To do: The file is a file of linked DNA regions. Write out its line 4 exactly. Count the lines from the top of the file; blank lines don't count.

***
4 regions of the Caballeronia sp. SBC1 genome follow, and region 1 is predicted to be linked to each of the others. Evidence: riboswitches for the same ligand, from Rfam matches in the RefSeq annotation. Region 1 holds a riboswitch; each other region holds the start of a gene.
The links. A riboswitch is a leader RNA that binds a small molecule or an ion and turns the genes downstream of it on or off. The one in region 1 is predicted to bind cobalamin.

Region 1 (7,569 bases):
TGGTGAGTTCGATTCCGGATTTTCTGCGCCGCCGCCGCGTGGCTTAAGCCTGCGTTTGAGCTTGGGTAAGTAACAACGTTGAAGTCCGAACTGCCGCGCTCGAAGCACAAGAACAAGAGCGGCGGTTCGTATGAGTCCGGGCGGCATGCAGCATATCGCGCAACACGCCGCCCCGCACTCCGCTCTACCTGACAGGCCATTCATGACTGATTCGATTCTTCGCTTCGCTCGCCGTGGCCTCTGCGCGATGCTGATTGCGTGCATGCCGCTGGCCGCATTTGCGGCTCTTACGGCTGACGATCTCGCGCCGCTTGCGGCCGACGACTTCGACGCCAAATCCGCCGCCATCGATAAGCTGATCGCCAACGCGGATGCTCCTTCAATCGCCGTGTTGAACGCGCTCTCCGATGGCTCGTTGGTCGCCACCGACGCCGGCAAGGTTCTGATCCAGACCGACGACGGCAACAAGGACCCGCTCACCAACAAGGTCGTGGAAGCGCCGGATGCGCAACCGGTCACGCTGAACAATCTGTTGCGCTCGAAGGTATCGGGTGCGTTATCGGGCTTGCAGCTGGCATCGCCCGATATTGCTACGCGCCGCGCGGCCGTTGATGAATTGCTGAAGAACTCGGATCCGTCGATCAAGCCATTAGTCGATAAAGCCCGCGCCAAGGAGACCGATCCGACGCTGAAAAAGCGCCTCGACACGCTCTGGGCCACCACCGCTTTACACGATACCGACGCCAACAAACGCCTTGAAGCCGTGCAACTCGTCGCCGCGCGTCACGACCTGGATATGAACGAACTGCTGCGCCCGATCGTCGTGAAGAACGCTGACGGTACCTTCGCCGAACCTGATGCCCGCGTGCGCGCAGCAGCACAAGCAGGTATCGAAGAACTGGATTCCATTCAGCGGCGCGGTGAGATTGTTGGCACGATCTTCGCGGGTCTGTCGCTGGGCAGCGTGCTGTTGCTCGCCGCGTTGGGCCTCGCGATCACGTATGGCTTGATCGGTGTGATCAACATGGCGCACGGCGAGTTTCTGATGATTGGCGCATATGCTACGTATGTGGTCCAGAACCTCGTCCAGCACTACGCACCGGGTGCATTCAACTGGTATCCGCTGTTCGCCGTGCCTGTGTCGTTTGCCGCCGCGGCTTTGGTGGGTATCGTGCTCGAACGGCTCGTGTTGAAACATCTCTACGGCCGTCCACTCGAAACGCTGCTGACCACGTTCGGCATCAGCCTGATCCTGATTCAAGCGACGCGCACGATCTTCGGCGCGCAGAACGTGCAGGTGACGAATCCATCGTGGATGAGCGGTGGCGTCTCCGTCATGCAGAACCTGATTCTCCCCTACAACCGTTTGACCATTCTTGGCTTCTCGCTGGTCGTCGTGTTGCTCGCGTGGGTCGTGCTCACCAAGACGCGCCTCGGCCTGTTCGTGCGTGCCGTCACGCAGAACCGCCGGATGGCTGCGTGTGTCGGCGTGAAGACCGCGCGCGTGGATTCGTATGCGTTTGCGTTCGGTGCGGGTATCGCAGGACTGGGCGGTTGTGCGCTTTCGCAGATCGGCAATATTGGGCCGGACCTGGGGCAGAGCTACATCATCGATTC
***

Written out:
TGGTGAGTTCGATTCCGGATTTTCTGCGCCGCCGCCGCGTGGCTTAAGCCTGCGTTTGAGCTTGGGTAAGTAACAACGTTGAAGTCCGAACTGCCGCGCTCGAAGCACAAGAACAAGAGCGGCGGTTCGTATGAGTCCGGGCGGCATGCAGCATATCGCGCAACACGCCGCCCCGCACTCCGCTCTACCTGACAGGCCATTCATGACTGATTCGATTCTTCGCTTCGCTCGCCGTGGCCTCTGCGCGATGCTGATTGCGTGCATGCCGCTGGCCGCATTTGCGGCTCTTACGGCTGACGATCTCGCGCCGCTTGCGGCCGACGACTTCGACGCCAAATCCGCCGCCATCGATAAGCTGATCGCCAACGCGGATGCTCCTTCAATCGCCGTGTTGAACGCGCTCTCCGATGGCTCGTTGGTCGCCACCGACGCCGGCAAGGTTCTGATCCAGACCGACGACGGCAACAAGGACCCGCTCACCAACAAGGTCGTGGAAGCGCCGGATGCGCAACCGGTCACGCTGAACAATCTGTTGCGCTCGAAGGTATCGGGTGCGTTATCGGGCTTGCAGCTGGCATCGCCCGATATTGCTACGCGCCGCGCGGCCGTTGATGAATTGCTGAAGAACTCGGATCCGTCGATCAAGCCATTAGTCGATAAAGCCCGCGCCAAGGAGACCGATCCGACGCTGAAAAAGCGCCTCGACACGCTCTGGGCCACCACCGCTTTACACGATACCGACGCCAACAAACGCCTTGAAGCCGTGCAACTCGTCGCCGCGCGTCACGACCTGGATATGAACGAACTGCTGCGCCCGATCGTCGTGAAGAACGCTGACGGTACCTTCGCCGAACCTGATGCCCGCGTGCGCGCAGCAGCACAAGCAGGTATCGAAGAACTGGATTCCATTCAGCGGCGCGGTGAGATTGTTGGCACGATCTTCGCGGGTCTGTCGCTGGGCAGCGTGCTGTTGCTCGCCGCGTTGGGCCTCGCGATCACGTATGGCTTGATCGGTGTGATCAACATGGCGCACGGCGAGTTTCTGATGATTGGCGCATATGCTACGTATGTGGTCCAGAACCTCGTCCAGCACTACGCACCGGGTGCATTCAACTGGTATCCGCTGTTCGCCGTGCCTGTGTCGTTTGCCGCCGCGGCTTTGGTGGGTATCGTGCTCGAACGGCTCGTGTTGAAACATCTCTACGGCCGTCCACTCGAAACGCTGCTGACCACGTTCGGCATCAGCCTGATCCTGATTCAAGCGACGCGCACGATCTTCGGCGCGCAGAACGTGCAGGTGACGAATCCATCGTGGATGAGCGGTGGCGTCTCCGTCATGCAGAACCTGATTCTCCCCTACAACCGTTTGACCATTCTTGGCTTCTCGCTGGTCGTCGTGTTGCTCGCGTGGGTCGTGCTCACCAAGACGCGCCTCGGCCTGTTCGTGCGTGCCGTCACGCAGAACCGCCGGATGGCTGCGTGTGTCGGCGTGAAGACCGCGCGCGTGGATTCGTATGCGTTTGCGTTCGGTGCGGGTATCGCAGGACTGGGCGGTTGTGCGCTTTCGCAGATCGGCAATATTGGGCCGGACCTGGGGCAGAGCTACATCATCGATTC